jeffbet Mu-43 Regular

    46
    Jun 7, 2015
    I ended up with the Pany 14-42II as I like it's sharpness and got irritated with the Oly kit 14-42mm having to unlock it each time I wanted to use it. A small issue, but one that bugged me.
     
  8. jeffbet

    jeffbet Mu-43 Regular

    46
    Jun 7, 2015
    Just those two primes? Definitely would simplify life on the road. What do you like about the 45mm? I've never shot with it, but hear good things about it.
     
  9. svenkarma

    svenkarma Mu-43 Top Veteran

    566
    Feb 5, 2013
    mark evans
    From my experiences at the other end of the Mediterranean (Mallorca and Corsica) I'm not sure how much you would use the 40-150, unless you are e.g. specifically wild birding.

    I took the P25/1.4 both times, and the Oly 12-40 to Corsica. Also the BCL 9, but I never really used it because of the GX7 panorama function.

    When it came to more reach the Sigma 60 was the one lens I own I regretted not taking and will take next time, and that would be my cheapest additional expenditure recommendation to what you already have.
     
  10. dornblaser

    dornblaser Mu-43 Hall of Famer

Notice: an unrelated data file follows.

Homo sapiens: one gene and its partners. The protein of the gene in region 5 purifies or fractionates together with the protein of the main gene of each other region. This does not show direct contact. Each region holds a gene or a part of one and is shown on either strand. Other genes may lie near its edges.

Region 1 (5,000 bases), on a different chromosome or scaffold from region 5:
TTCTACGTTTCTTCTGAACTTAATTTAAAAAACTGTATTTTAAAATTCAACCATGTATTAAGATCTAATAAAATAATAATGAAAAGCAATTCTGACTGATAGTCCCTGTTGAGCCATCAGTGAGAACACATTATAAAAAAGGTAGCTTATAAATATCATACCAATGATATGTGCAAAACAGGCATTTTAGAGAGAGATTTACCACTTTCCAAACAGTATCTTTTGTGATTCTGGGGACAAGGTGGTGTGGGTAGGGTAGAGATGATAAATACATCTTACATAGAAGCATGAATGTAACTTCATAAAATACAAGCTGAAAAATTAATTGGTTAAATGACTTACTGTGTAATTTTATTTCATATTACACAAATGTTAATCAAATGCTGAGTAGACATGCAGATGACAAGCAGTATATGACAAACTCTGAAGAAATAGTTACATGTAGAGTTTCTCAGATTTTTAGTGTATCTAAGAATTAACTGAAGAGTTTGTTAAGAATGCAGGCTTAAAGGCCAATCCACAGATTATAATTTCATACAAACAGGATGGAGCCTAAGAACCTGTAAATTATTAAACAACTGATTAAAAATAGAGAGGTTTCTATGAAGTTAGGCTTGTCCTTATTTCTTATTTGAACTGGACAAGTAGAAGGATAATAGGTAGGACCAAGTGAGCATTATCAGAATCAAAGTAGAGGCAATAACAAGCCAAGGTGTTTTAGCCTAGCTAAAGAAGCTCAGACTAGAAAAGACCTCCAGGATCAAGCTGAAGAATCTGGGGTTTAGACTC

Aug 13, 2012
    Chicago-area
    David Dornblaser
    The 45 gives you a little reach and is a good portrait lens. Truth be told, I would take a couple extra lenses as well.
     
    • Like Like x 1
  11. jeffbet

    jeffbet Mu-43 Regular

    46
    Jun 7, 2015
    Sigma 60 looks interesting. Not been on my radar. Thanks for the info, I will check into it.
     
  12. Holoholo55

    Holoholo55 Mu-43 All-Pro

    Aug 13, 2014
    Honolulu, HI
    Walter
    Every time I've traveled, I ended up using the "kit" zoom for most of the shots. Now that means the 12-40 f2.8 Pro, but I also used the 9-18, and the 17 f1.8 occasionally. Barely used the 40-150 R. Still, I bring the latter along because no matter how good the 12-40 is, cropping it to try to get a tighter view of a distant object has never been satisfactory. The 17 would be good for street shooting at night or interiors. You're covering a fair range with Option 1 and with the 9mm BCL, you've got some wide coverage. You could get by with that. Unless, you're looking for an excuse to buy a new lens? :)
     
  13. hazwing

    hazwing Mu-43 All-Pro

    Nov 25, 2012
    Australia
    option 1 is good. Option 2 is good if you want to go ultrawide.
     
  14. Gonewest

    Gonewest Mu-43 Rookie

    23
    May 3, 2013
    Option 1 would suit me. Keeping things light and simple always works.
     
  15. listers_nz

    listers_nz Mu-43 Veteran

    256
    Nov 22, 2013
    Christchurch, New Zealand
    Simon
    Not sure you would like the Oly 9-18 then, or the Pan 12-32 for that matter, as both need to be manually extended before use.
     
  16. b_rubenstein

    b_rubenstein Mu-43 All-Pro

    Mar 20, 2012
    Melbourne, FL